DHS Squirrel
Geographical Index > United States > Michigan > Kalkaska County > Report # 28668
Report # 28668  (Class A)
Submitted by witness NO on Friday, December 31, 2010.
Man recalls encounter he had as a teenager near Kalkaska
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YEAR: 1962

SEASON: Spring

MONTH: March

DATE: unknown

STATE: Michigan

COUNTY: Kalkaska County

LOCATION DETAILS: west of Twin Lakes in Kalkaska County, probably on Twin Lakes Road NE (based on the Google Earth May 12, 1994 image), east of State Highway 66

NEAREST TOWN: Kalkaska to southwest, Mancelona to northwest

NEAREST ROAD: west of Twin Lakes in Kalkaska County, probably on Twin Lakes Road NE (based on the Google Earth May 12, 1994 image), east of State Highway 66

OBSERVED: I am writing this for my neighbor Bill (not his real name). I interviewed Bill on December 25, 2010, and for additional details two times again.

Bill said that when he was a teenager he went with a group of 11 relatives and neighbors from Detroit camping in the upper Lower Peninsula of Michigan. They camped west of Twin Lakes in northern Kalkaska County. The group was made up of several men, about 7 boys (ages 7 to 12 years), and Bill. They arrived on a Friday morning and set up camp about 50 ft from the road and in a spot where no one else had camped. They cleared away the underbrush and built two rings of rocks for their campfires. The two rock rings were about 30 ft apart. It was early Spring because Bill recalled there were still patches of snow on the ground under the trees during this trip.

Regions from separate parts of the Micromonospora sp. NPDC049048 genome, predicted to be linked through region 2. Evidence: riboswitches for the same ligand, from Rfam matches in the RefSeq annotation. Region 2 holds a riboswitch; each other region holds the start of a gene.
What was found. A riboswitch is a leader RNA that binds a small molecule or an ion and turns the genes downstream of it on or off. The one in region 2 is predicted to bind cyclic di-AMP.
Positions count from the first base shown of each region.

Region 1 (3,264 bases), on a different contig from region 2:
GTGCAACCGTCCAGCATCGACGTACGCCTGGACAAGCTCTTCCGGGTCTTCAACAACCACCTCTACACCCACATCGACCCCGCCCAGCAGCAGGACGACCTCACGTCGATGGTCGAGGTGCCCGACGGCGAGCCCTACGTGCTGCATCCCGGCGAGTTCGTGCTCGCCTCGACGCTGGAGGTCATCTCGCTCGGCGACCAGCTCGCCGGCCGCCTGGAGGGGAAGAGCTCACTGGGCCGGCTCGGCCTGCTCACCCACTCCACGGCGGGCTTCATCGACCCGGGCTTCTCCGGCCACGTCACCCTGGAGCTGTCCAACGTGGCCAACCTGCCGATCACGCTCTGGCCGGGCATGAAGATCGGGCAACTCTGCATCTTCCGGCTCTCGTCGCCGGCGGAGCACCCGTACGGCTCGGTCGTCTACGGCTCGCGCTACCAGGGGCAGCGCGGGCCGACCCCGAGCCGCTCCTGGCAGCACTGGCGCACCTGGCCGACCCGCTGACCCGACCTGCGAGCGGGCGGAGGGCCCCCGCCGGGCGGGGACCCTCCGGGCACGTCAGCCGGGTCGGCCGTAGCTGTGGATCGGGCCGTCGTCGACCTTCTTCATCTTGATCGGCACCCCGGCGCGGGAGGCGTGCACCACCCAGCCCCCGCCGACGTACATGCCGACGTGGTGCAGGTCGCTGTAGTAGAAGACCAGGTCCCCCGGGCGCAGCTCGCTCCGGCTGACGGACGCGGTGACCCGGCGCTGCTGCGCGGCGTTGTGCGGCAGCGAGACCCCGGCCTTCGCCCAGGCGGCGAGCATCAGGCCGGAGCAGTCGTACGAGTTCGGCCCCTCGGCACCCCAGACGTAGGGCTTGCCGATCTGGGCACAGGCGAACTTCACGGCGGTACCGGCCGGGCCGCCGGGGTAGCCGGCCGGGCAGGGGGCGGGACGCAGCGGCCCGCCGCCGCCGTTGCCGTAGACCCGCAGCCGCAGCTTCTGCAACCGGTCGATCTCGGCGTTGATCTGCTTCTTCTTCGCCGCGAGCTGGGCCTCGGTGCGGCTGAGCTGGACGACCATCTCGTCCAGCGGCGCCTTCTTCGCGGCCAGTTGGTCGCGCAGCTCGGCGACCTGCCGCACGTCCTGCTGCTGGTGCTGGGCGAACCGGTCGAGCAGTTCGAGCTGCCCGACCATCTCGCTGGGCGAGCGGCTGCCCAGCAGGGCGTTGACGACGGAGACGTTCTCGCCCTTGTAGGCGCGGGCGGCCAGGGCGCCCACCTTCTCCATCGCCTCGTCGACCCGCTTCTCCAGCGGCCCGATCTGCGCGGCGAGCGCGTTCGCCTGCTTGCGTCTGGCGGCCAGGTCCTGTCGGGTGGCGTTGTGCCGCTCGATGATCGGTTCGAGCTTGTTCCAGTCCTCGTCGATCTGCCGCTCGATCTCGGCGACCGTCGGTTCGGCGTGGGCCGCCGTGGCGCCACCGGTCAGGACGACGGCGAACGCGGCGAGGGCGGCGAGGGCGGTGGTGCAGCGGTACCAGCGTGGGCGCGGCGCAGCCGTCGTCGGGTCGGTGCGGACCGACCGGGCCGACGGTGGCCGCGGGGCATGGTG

In the early evening, they roasted marshmallows and hotdogs Ėthe children sitting around one campfire and the adults around the other. From behind where Bill was sitting, a rock was thrown into the campsite. About 15 to 20 minutes later, two more rocks were thrown into the camp in quick succession. The rocks were about the size of cantaloupes. Each rock landed and rolled only a few feet, suggesting the rocks had been lobbed upwards rather than thrown directly into the camp. The rocks had been thrown from beyond their camp clearing. The edge of the clearing was at least 30 ft away from where the rocks landed. With the first rock thrown, everyone thought someone from their group had thrown the rock as a prank (perhaps while taking a leak in the forest). But when they looked around and saw that everyone was at the campfires, they realized someone else was throwing the rocks. I asked Bill what their reactions were to the rocks landing in their campsite. Bill said that they were surprised and thought it was weird that someone would or could throw such large rocks but no one was alarmed. Bill said that one of the adults had a firearm in his tent, but did not get up to get it.

Early the following morning, Bill got up and drove west towards State Highway 66 in order to buy some supplies. He recalls that he was driving with a learnerís permit, so one of the adults rode with him. The road they were on was a narrow hard dirt road without a maintained, clear shoulder. It was like a fire road or logging road. Bill had driven about 10 miles west of the campsite when he saw a large animal come out of the forest on the north side of the road. It emerged from the forest on all four limbs until it reached the road. On the roadís edge, it stood up and walked across the road in two steps, the first step was in the middle of the road, the second on the other side. Because the forest edge along the south side of the road was dense, the animal immediately vanished from sight as it reentered the forest.